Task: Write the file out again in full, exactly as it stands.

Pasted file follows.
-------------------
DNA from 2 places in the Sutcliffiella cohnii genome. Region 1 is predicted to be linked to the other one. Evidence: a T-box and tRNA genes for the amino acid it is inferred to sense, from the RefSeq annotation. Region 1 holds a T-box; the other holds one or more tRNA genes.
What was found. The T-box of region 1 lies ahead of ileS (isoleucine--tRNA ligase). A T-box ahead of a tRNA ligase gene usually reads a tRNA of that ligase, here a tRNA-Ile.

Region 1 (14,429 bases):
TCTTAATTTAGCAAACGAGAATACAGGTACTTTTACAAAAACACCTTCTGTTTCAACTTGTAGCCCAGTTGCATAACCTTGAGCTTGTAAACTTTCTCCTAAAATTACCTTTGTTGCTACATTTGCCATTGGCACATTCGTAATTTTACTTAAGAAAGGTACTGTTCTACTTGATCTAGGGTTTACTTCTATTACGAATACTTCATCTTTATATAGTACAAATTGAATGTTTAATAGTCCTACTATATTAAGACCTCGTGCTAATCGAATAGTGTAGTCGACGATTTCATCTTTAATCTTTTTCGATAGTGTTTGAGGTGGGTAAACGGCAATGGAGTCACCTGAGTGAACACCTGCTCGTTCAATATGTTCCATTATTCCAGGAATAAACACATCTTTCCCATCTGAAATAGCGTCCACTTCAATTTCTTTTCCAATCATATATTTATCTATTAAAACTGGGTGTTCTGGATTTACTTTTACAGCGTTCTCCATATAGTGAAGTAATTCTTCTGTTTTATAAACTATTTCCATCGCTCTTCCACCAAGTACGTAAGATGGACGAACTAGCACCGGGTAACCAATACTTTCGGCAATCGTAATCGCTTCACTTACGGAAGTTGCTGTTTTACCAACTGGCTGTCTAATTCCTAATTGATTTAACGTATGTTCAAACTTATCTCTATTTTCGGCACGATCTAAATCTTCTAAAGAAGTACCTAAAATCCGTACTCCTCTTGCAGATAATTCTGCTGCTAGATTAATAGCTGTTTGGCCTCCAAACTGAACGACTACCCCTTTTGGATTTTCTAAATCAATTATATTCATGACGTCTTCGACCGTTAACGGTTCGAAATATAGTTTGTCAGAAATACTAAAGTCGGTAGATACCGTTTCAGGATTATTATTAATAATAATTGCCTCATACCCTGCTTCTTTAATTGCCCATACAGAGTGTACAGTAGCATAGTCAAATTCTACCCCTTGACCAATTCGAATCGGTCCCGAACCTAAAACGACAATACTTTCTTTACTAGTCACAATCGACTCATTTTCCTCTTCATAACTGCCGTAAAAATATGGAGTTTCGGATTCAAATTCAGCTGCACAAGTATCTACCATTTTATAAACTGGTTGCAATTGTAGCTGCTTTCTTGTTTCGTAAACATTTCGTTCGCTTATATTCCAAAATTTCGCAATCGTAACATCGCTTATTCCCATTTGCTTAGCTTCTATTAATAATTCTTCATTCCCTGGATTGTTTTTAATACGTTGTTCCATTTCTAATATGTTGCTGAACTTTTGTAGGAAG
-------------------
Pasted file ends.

DNA from 2 places in the Sutcliffiella cohnii genome. Region 1 is predicted to be linked to the other one. Evidence: a T-box and tRNA genes for the amino acid it is inferred to sense, from the RefSeq annotation. Region 1 holds a T-box; the other holds one or more tRNA genes.
What was found. The T-box of region 1 lies ahead of ileS (isoleucine--tRNA ligase). A T-box ahead of a tRNA ligase gene usually reads a tRNA of that ligase, here a tRNA-Ile.

Region 1 (14,429 bases):
TCTTAATTTAGCAAACGAGAATACAGGTACTTTTACAAAAACACCTTCTGTTTCAACTTGTAGCCCAGTTGCATAACCTTGAGCTTGTAAACTTTCTCCTAAAATTACCTTTGTTGCTACATTTGCCATTGGCACATTCGTAATTTTACTTAAGAAAGGTACTGTTCTACTTGATCTAGGGTTTACTTCTATTACGAATACTTCATCTTTATATAGTACAAATTGAATGTTTAATAGTCCTACTATATTAAGACCTCGTGCTAATCGAATAGTGTAGTCGACGATTTCATCTTTAATCTTTTTCGATAGTGTTTGAGGTGGGTAAACGGCAATGGAGTCACCTGAGTGAACACCTGCTCGTTCAATATGTTCCATTATTCCAGGAATAAACACATCTTTCCCATCTGAAATAGCGTCCACTTCAATTTCTTTTCCAATCATATATTTATCTATTAAAACTGGGTGTTCTGGATTTACTTTTACAGCGTTCTCCATATAGTGAAGTAATTCTTCTGTTTTATAAACTATTTCCATCGCTCTTCCACCAAGTACGTAAGATGGACGAACTAGCACCGGGTAACCAATACTTTCGGCAATCGTAATCGCTTCACTTACGGAAGTTGCTGTTTTACCAACTGGCTGTCTAATTCCTAATTGATTTAACGTATGTTCAAACTTATCTCTATTTTCGGCACGATCTAAATCTTCTAAAGAAGTACCTAAAATCCGTACTCCTCTTGCAGATAATTCTGCTGCTAGATTAATAGCTGTTTGGCCTCCAAACTGAACGACTACCCCTTTTGGATTTTCTAAATCAATTATATTCATGACGTCTTCGACCGTTAACGGTTCGAAATATAGTTTGTCAGAAATACTAAAGTCGGTAGATACCGTTTCAGGATTATTATTAATAATAATTGCCTCATACCCTGCTTCTTTAATTGCCCATACAGAGTGTACAGTAGCATAGTCAAATTCTACCCCTTGACCAATTCGAATCGGTCCCGAACCTAAAACGACAATACTTTCTTTACTAGTCACAATCGACTCATTTTCCTCTTCATAACTGCCGTAAAAATATGGAGTTTCGGATTCAAATTCAGCTGCACAAGTATCTACCATTTTATAAACTGGTTGCAATTGTAGCTGCTTTCTTGTTTCGTAAACATTTCGTTCGCTTATATTCCAAAATTTCGCAATCGTAACATCGCTTATTCCCATTTGCTTAGCTTCTATTAATAATTCTTCATTCCCTGGATTGTTTTTAATACGTTGTTCCATTTCTAATATGTTGCTGAACTTTTGTAGGAAG